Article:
I actively put my money toward things I want to support. Books by authors of color, movies directed by women, video games with queer characters, and so on. And yet, when I dare say that I want to see a movie or buy a book because I want to financially support it, I often get this line: “I don’t care about any of that. I just want a good story.”

There’s a problem with this thinking.

It seems fine on the surface, right? Why shouldn’t we just support GOOD media, no matter who makes it? At the end of the day, we all want a good story. Of course we do.

The problem is that it assumes all creators are on equal footing from the start. It assumes all good stories receive the funding, industry support, advertising, and so on that they need to succeed, that good stories don’t get buried in flooded markets and go unnoticed because of who made them or who’s in them. It requires us to live in a society where there’s no racism, sexism, homophobia, islamophobia, etc. influencing the decisions made by industry gatekeepers: producers, casting directors, professional reviewers, literary agents, editors, and ultimately the audience.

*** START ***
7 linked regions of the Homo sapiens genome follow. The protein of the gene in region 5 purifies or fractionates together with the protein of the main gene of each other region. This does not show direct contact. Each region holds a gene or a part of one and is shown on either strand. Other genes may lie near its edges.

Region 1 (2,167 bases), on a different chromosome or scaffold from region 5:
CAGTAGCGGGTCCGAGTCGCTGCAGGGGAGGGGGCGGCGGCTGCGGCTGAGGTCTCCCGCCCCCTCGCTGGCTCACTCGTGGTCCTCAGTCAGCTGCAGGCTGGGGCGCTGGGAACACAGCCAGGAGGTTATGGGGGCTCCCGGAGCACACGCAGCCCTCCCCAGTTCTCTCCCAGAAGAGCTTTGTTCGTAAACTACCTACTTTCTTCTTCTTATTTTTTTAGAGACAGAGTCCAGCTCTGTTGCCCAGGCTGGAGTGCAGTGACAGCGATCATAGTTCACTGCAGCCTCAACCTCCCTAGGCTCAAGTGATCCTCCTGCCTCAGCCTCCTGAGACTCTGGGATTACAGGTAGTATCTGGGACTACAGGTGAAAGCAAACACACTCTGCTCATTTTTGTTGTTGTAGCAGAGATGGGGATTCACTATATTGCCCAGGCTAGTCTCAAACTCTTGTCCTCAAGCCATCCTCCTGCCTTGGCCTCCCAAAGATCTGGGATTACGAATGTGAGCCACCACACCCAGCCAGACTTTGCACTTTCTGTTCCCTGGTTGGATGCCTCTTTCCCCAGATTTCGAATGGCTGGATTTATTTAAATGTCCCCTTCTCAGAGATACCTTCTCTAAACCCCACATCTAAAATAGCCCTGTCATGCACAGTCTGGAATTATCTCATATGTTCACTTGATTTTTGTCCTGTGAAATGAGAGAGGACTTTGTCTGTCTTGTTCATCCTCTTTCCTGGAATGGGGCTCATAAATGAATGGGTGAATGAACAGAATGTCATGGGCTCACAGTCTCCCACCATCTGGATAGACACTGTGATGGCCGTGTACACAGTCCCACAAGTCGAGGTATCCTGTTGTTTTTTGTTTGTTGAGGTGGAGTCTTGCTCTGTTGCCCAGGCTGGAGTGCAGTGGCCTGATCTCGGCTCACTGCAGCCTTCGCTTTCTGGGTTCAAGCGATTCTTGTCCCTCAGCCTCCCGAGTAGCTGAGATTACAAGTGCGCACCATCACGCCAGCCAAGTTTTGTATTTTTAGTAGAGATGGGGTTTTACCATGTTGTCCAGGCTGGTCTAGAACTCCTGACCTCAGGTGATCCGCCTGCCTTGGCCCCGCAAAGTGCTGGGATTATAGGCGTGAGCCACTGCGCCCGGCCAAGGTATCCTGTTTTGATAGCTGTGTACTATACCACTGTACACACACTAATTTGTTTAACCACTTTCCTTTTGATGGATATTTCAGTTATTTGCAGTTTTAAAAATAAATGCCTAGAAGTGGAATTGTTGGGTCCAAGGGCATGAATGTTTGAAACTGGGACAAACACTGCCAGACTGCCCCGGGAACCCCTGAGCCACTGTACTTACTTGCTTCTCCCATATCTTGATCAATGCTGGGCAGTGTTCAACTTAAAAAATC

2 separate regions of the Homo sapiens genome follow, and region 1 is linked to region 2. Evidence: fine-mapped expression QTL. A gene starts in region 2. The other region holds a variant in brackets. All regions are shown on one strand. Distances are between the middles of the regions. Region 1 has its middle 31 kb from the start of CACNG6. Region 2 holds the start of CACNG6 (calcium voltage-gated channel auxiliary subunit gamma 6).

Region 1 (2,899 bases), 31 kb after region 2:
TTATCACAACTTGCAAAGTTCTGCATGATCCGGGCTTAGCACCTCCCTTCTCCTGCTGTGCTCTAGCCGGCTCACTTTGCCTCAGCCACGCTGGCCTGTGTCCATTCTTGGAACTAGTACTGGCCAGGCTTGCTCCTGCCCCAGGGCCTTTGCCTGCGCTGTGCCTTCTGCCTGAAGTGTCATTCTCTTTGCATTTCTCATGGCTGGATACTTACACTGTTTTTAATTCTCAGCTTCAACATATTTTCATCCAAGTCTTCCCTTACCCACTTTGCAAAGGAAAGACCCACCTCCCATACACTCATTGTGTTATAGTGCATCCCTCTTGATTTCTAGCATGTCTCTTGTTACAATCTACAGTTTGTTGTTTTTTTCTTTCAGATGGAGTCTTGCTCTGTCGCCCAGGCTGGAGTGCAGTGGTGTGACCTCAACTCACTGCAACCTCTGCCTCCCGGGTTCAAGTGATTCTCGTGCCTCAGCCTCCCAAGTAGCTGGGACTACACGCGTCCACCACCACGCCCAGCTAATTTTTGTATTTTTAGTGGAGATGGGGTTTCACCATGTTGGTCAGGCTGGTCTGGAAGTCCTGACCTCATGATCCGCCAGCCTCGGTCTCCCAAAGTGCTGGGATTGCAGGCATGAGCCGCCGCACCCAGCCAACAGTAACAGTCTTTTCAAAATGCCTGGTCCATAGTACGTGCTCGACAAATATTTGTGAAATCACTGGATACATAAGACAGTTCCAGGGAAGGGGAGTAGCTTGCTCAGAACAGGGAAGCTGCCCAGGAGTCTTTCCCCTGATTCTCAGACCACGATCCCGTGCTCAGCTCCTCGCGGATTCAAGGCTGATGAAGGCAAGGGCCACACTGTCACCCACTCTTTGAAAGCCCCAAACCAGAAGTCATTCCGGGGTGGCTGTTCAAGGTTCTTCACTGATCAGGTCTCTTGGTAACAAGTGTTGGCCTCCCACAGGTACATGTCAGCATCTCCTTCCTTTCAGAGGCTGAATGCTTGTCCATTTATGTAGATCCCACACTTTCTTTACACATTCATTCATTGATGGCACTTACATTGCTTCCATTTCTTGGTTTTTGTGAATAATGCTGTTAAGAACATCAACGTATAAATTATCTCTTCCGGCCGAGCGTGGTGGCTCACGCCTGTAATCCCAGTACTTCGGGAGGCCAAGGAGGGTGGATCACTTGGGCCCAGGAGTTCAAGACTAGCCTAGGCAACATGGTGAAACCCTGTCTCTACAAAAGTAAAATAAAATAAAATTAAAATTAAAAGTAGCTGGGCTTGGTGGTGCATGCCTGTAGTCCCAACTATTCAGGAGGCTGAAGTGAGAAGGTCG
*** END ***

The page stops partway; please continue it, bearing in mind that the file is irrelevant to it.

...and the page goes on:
An author of color submits a book to a white agent, then gets a rejection letter that says they just couldn’t connect to the story. Sometimes it’s the fault of the story. We’ve all gotten that rejection before. But sometimes it’s that the white agent couldn’t connect to an experience outside their own, thus silencing that voice. A reviewer can’t connect to a movie completely dominated by women, with minimal male characters. Sometimes the story is weak. Sometimes it’s that a male reviewer can’t connect with being in the position women find themselves in every day. (Note, though, that many folks have no problem connecting to elves, wizards, trolls, and animated lions. A Black character in present-day America, though? Suddenly that’s difficult.)